How beautiful on the mountains

IMG_3598I had a feeling that my hike along the Appalachian Trail would bring experiences I could never foretell.

As it turns out, expecting the unexpected is the only thing I got right about my little adventure.

The plan, my plan, was to spend 10 days in the solitude of north Georgia where I would carry a 35-pound backpack all the way to the North Carolina state line and beyond.

In the Bible, the book of Proverbs says that a man plans his course, but the Lord determines his steps.

I finally know what that means.

The motivations were pure. Or so I thought. I wanted to honor the father and sister I lost to cancer. I desired time alone in the wilderness to confront my lingering grief. I wanted the quiet of a solitary stroll so I could listen for God’s whisper in the hopes that He might guide me toward my true purpose.

Somehow, I allowed selfish ambitions to get in the way. Without realizing it, I made my trip all about what I could accomplish and what I could endure. I planned hikes of 10 and 15 miles over challenging terrain. When my wife voiced her wise objections, I stubbornly claimed my tattered 58-year-old  body could endure the stress, the rain, and freezing cold without complaint.

I needed a little humbling. A lot of humbling, actually.

God was there to provide.

My pride took a ferocious hit on the very first day. As it turns out, just getting to the start of the famous Appalachian Trail is a struggle. The trailhead is at the top of Springer Mountain. That’s an 8-mile climb from the Amicalola Falls Lodge. I was an aching, breathless mess before I left my first footprint on the AT. I had another three miles to tread before reaching my first campsite. It was all I could do to eat a few bites of dinner on that first day before collapsing into my sleeping bag.

The next day was even harder. My backpack pulled me left, right, and a lot of backward as I stumbled over Sassafras Mountain. I’d done a poor job of stuffing food, clothes, tent, and the rest of my survival needs into a borrowed pack. Angels named Don, Keith, and Davis volunteered to push, pull, shove, tighten, and somehow relieve the pain in my shoulders. Unfortunately, my new friends lacked the ability to make me 30-years younger.

By day three, I was broken.

God and His amazing mountainous creation had thoroughly humbled me. My walk was no longer about making it 10 days or 100 miles. It was about surviving one more step. I’m not as tough as I thought, not as brave as I thought, and the north Georgia mountains were more than willing to deliver that message. It was then and only then, when my mind was no longer cluttered with selfish infatuations, that God spoke.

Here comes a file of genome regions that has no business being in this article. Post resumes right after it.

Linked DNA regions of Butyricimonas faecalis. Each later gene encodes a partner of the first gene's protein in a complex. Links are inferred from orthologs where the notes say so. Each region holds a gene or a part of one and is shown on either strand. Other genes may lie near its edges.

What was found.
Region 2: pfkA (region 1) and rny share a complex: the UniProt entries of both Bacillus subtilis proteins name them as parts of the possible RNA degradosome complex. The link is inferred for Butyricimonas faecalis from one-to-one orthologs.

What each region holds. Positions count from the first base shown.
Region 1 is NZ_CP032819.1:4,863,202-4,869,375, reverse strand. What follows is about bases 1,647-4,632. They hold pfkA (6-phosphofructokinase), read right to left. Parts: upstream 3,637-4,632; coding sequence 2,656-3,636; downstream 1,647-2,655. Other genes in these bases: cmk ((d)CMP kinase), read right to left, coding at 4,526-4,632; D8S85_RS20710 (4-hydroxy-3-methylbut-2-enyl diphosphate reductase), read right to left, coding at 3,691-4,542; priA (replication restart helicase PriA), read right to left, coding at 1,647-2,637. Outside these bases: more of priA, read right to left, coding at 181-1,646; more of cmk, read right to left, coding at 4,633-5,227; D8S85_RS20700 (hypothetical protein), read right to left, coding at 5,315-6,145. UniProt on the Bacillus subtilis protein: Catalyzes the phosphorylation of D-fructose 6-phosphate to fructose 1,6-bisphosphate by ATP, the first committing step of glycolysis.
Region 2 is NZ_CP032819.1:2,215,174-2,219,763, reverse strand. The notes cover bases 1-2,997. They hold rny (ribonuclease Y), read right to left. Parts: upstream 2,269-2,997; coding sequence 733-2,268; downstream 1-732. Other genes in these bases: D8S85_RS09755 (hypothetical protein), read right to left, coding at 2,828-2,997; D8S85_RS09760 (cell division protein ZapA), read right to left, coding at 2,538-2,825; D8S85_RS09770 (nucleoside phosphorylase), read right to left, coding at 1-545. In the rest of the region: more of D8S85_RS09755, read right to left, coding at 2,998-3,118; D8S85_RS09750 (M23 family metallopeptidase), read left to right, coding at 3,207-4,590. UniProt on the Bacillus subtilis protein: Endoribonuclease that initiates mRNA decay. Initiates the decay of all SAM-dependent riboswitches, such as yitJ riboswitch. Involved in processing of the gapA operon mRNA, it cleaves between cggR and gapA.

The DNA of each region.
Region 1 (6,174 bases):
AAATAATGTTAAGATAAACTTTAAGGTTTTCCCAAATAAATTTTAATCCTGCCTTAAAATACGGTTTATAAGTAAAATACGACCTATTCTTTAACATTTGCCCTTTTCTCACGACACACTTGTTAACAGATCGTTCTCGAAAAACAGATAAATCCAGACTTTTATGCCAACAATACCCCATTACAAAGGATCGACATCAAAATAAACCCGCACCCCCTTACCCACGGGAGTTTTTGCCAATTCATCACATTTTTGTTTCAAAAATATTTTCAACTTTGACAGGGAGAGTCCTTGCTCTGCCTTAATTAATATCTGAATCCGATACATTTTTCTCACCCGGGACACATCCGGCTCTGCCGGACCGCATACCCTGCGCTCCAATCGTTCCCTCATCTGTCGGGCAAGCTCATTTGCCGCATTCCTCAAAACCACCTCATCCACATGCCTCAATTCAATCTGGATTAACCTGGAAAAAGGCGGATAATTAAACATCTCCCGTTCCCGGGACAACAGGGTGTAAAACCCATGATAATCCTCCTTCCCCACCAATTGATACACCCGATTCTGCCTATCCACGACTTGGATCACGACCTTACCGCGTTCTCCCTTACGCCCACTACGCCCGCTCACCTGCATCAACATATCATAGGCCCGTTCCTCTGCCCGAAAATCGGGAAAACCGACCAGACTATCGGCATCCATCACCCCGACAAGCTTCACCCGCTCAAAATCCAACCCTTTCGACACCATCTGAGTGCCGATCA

And I listened.

God taught me that you can find beauty where it doesn’t seem to exist. During a cold, wet climb up Blood Mountain, I fell in love with a rock. You heard me. It wasn’t even an attractive rock, but a bland, jagged bolder emerging from the mud. As the lactic acid building in my legs worked to convince me I would never reach the top of that mountain, there it was. It was as if God placed His slick, dirty creation in just the right spot. God knew I needed a breather even when I didn’t. For several minutes (I didn’t count how long) I sat there on my rock with the rain pouring off of my hat. I must have looked like a complete lunatic. That rock was a haven. It was cold jagged comfort. It was as welcoming as a couch in front of a warm fire. It remains, in my mind, a hunk of rugged, grimy, wilderness beauty.

At the top of Blood Mountain, I joined other hikers for a moment of respite inside of a drafty shelter. Protected from the rain, we were all equal parts fatigue, filth, and famished. Some of those gathered were the energetic youth who’d sprinted past me as I sat on my rock. There were experienced hikers with the best equipment money could buy. There was also one unusually joyful man who was woefully unprepared in his denim jeans, leather jacket, and steel-toed boots. He looked like a fresh baked biscuit as steam wafted from his head and shoulders, and we all had a good chuckle over this unusual sight. In that group were the fit, the unfit, the well prepared, and the spontaneously ill-prepared. It didn’t matter. In that setting, we were unified in our joy, our exhaustion, and the challenge of the trail.